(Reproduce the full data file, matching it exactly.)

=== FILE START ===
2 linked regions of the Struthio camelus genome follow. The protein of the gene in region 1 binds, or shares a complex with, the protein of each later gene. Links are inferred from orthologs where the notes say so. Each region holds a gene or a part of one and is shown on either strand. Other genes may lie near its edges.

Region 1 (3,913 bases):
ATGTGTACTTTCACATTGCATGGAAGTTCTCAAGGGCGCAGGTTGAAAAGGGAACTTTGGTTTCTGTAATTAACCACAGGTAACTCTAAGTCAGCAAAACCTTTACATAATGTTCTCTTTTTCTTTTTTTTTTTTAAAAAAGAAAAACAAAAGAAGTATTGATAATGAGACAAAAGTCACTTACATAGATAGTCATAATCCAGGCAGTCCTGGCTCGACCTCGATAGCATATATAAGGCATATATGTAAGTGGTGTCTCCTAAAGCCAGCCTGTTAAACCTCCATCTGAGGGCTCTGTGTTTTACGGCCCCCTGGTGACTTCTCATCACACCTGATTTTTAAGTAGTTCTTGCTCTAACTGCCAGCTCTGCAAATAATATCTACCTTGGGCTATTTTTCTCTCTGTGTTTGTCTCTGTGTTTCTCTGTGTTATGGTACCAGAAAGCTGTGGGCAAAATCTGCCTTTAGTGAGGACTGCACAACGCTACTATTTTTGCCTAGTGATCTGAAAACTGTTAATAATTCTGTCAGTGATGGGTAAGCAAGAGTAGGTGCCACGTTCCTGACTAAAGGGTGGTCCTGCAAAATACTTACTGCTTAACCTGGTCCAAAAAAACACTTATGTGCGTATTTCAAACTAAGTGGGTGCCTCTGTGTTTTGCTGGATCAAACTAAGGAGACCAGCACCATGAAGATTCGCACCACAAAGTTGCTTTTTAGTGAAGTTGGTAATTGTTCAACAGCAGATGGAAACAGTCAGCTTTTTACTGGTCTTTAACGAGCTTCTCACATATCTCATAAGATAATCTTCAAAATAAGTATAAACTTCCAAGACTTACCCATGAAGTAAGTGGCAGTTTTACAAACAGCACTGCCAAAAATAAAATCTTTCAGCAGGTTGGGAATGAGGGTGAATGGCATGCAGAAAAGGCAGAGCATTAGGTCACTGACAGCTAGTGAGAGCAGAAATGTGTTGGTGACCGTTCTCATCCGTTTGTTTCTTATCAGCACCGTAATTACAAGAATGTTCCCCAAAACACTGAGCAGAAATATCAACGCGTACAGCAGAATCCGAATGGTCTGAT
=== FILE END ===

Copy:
2 linked regions of the Struthio camelus genome follow. The protein of the gene in region 1 binds, or shares a complex with, the protein of each later gene. Links are inferred from orthologs where the notes say so. Each region holds a gene or a part of one and is shown on either strand. Other genes may lie near its edges.

Region 1 (3,913 bases):
ATGTGTACTTTCACATTGCATGGAAGTTCTCAAGGGCGCAGGTTGAAAAGGGAACTTTGGTTTCTGTAATTAACCACAGGTAACTCTAAGTCAGCAAAACCTTTACATAATGTTCTCTTTTTCTTTTTTTTTTTTAAAAAAGAAAAACAAAAGAAGTATTGATAATGAGACAAAAGTCACTTACATAGATAGTCATAATCCAGGCAGTCCTGGCTCGACCTCGATAGCATATATAAGGCATATATGTAAGTGGTGTCTCCTAAAGCCAGCCTGTTAAACCTCCATCTGAGGGCTCTGTGTTTTACGGCCCCCTGGTGACTTCTCATCACACCTGATTTTTAAGTAGTTCTTGCTCTAACTGCCAGCTCTGCAAATAATATCTACCTTGGGCTATTTTTCTCTCTGTGTTTGTCTCTGTGTTTCTCTGTGTTATGGTACCAGAAAGCTGTGGGCAAAATCTGCCTTTAGTGAGGACTGCACAACGCTACTATTTTTGCCTAGTGATCTGAAAACTGTTAATAATTCTGTCAGTGATGGGTAAGCAAGAGTAGGTGCCACGTTCCTGACTAAAGGGTGGTCCTGCAAAATACTTACTGCTTAACCTGGTCCAAAAAAACACTTATGTGCGTATTTCAAACTAAGTGGGTGCCTCTGTGTTTTGCTGGATCAAACTAAGGAGACCAGCACCATGAAGATTCGCACCACAAAGTTGCTTTTTAGTGAAGTTGGTAATTGTTCAACAGCAGATGGAAACAGTCAGCTTTTTACTGGTCTTTAACGAGCTTCTCACATATCTCATAAGATAATCTTCAAAATAAGTATAAACTTCCAAGACTTACCCATGAAGTAAGTGGCAGTTTTACAAACAGCACTGCCAAAAATAAAATCTTTCAGCAGGTTGGGAATGAGGGTGAATGGCATGCAGAAAAGGCAGAGCATTAGGTCACTGACAGCTAGTGAGAGCAGAAATGTGTTGGTGACCGTTCTCATCCGTTTGTTTCTTATCAGCACCGTAATTACAAGAATGTTCCCCAAAACACTGAGCAGAAATATCAACGCGTACAGCAGAATCCGAATGGTCTGAT